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high protein diet


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high protein diet

High-protein diets are not hazardous for the healthy kidneys

High protein diets may be hazardous for the kidneys

Conversion of High and Low Pollen Protein Diets Into Protein in Worker Honey Bees (Hymenoptera: Apidae)

A low carbohydrate, high protein diet combined with celecoxib markedly reduces metastasis

Diets Higher in Protein Predict Lower High Blood Pressure Risk in Framingham Offspring Study Adults

High protein–high red meat versus high carbohydrate weight loss diets do not differ in effect on genome stability and cell death in lymphocytes of overweight men

Randomized Controlled Trial of a Low Animal Protein, High Fiber Diet in the Prevention of Recurrent Calcium Oxalate Kidney Stones

High dosing NSP enzymes for total protein and digestible amino acid reformulation in a wheat/corn/soybean meal diet in broilers

Response of coccidiostat- versus vaccination-protected broilers to gelatin inclusion in high and low crude protein diets

High-protein Weight-loss Diets: Are They Safe and Do They Work? a Review of the Experimental and Epidemiologic Data

Effect of prescribing a high protein diet and increasing the dose of dialysis on nutrition in stable chronic haemodialysis patients: a randomized, controlled trial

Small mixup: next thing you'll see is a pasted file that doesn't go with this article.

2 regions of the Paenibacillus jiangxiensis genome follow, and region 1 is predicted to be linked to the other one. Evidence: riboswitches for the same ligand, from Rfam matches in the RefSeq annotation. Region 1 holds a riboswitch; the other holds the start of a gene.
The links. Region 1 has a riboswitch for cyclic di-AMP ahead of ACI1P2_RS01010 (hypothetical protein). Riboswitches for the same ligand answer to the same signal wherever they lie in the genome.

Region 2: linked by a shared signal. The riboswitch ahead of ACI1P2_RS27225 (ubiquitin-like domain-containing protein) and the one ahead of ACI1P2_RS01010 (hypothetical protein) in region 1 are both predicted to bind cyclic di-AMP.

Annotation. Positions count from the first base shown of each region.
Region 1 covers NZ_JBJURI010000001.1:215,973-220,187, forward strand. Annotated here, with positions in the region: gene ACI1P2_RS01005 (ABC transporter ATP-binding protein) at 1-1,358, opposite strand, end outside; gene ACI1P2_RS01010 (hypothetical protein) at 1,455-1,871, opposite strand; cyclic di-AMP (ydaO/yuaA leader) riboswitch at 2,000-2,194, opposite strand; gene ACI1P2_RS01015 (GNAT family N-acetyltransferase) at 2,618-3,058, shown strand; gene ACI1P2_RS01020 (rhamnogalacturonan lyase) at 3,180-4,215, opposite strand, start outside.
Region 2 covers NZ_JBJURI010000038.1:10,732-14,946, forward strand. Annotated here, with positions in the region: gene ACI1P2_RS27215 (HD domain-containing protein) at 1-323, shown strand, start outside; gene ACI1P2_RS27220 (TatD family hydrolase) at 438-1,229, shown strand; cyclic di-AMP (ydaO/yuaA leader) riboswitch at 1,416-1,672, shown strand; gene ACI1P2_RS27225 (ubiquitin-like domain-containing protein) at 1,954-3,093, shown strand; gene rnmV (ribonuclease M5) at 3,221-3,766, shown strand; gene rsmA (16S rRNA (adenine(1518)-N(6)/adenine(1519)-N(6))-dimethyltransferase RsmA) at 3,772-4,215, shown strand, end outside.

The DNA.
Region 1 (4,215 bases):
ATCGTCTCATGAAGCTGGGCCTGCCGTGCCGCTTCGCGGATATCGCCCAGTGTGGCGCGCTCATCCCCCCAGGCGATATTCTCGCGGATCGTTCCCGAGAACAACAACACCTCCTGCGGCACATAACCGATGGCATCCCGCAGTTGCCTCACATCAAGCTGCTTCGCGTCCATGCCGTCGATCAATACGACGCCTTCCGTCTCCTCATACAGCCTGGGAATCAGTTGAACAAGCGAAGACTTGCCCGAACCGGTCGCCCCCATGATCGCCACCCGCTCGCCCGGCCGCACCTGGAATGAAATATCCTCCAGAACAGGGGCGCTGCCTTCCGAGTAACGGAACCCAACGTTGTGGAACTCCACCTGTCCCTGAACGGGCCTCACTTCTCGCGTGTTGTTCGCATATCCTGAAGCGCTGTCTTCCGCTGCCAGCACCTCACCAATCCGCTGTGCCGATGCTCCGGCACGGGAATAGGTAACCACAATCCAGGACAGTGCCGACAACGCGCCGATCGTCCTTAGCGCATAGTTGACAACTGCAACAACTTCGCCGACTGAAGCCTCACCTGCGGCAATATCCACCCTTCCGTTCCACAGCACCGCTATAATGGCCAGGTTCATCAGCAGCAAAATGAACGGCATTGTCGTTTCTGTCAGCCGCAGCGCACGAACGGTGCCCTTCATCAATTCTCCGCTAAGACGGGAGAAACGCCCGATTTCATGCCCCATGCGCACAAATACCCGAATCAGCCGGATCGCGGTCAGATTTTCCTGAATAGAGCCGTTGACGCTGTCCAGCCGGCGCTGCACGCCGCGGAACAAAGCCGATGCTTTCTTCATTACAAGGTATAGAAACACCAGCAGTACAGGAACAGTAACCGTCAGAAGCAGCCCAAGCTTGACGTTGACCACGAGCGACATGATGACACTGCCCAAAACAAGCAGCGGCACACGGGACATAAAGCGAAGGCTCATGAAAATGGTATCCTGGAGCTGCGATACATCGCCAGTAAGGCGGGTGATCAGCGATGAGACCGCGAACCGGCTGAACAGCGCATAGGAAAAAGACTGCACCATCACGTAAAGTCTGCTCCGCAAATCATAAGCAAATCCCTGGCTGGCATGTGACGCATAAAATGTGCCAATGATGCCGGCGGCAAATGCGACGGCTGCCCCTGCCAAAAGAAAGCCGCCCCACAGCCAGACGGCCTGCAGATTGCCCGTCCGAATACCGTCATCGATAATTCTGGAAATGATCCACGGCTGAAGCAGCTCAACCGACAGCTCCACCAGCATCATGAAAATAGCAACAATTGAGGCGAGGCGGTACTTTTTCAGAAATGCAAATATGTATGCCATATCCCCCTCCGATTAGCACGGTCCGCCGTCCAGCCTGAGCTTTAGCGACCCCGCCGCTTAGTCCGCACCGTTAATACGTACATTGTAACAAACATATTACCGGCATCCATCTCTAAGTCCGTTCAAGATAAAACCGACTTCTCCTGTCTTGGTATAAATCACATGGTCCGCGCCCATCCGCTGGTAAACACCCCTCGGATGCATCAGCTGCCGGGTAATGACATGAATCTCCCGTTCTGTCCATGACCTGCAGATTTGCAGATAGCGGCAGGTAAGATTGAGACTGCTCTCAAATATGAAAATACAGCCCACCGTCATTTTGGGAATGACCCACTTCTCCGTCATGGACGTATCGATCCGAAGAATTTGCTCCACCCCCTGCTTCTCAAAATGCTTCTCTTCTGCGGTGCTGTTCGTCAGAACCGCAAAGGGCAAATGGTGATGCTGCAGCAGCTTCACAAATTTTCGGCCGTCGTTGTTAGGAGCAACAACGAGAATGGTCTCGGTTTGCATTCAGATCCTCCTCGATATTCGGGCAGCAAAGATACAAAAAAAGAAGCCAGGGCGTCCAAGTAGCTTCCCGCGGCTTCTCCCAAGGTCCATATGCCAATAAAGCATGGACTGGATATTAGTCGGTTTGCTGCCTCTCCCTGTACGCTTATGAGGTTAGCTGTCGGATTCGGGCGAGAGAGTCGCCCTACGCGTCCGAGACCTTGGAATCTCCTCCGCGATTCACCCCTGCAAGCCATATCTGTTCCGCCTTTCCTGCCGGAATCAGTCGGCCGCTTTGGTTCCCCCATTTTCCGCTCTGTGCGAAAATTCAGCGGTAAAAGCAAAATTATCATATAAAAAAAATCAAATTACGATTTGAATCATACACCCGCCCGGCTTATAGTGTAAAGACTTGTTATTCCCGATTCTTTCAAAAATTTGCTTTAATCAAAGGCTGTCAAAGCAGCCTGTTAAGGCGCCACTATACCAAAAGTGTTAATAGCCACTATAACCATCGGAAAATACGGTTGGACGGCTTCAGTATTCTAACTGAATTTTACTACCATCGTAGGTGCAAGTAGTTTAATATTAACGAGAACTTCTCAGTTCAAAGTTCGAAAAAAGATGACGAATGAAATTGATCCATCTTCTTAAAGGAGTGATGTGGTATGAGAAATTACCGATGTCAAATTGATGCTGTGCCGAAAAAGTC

Low protein and high-energy diet: a possible natural cause of fatty liver hemorrhagic syndrome in caged White Leghorn laying hens

Population Growth of the Generalist Mite Tyrophagus putrescentiae (Acari: Acaridida) Following Adaptation to High- or Low-Fat and High- or Low-Protein Diets and the Effect of Dietary Switch

High-Cholesterol Diet Facilitates Anaplasma phagocytophilum Infection and Up-Regulates Macrophage Inflammatory Protein—2 and CXCR2 Expression in Apolipoprotein E-Deficient Mice

 

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High protein diets are marketed as body-building diets because muscle is made mainly of protein. They are often ineffective because excess protein is not stored within the body (see body building), and insufficient energy is the usual factor limiting muscle growth, not lack of protein. High protein diets are also marketed as weight-loss diets on the basis that proteins are complex molecules that need a lot of energy to be digested. It is claimed that up to 30 per cent of the energy content of protein is required for its digestion, but this claim is disputed. It is generally accepted that protein yields about the same amount of energy as carbohydrates (approximately 4 kilocalories per gram). Furthermore, many high protein diets (especially those using animal protein) are rich in saturated fats and cholesterol, which carry a health risk and make a significant contribution to obesity.

High protein diets are potentially dangerous. The excess protein has to be broken down and eliminated. This puts a strain on the excretory system, particularly if the dieter does not drink sufficient quantities of watery fluids. High protein diets include the ‘Complete Scarsdale Medical Diet’, the ‘Doctor's Quick Weight Loss Diet’, the ‘Miracle Diet for Fast Weight Loss’, the ‘New You Diet’, and the ‘Women Doctor's Diet for Women’.

Subjects: Medicine and Health.


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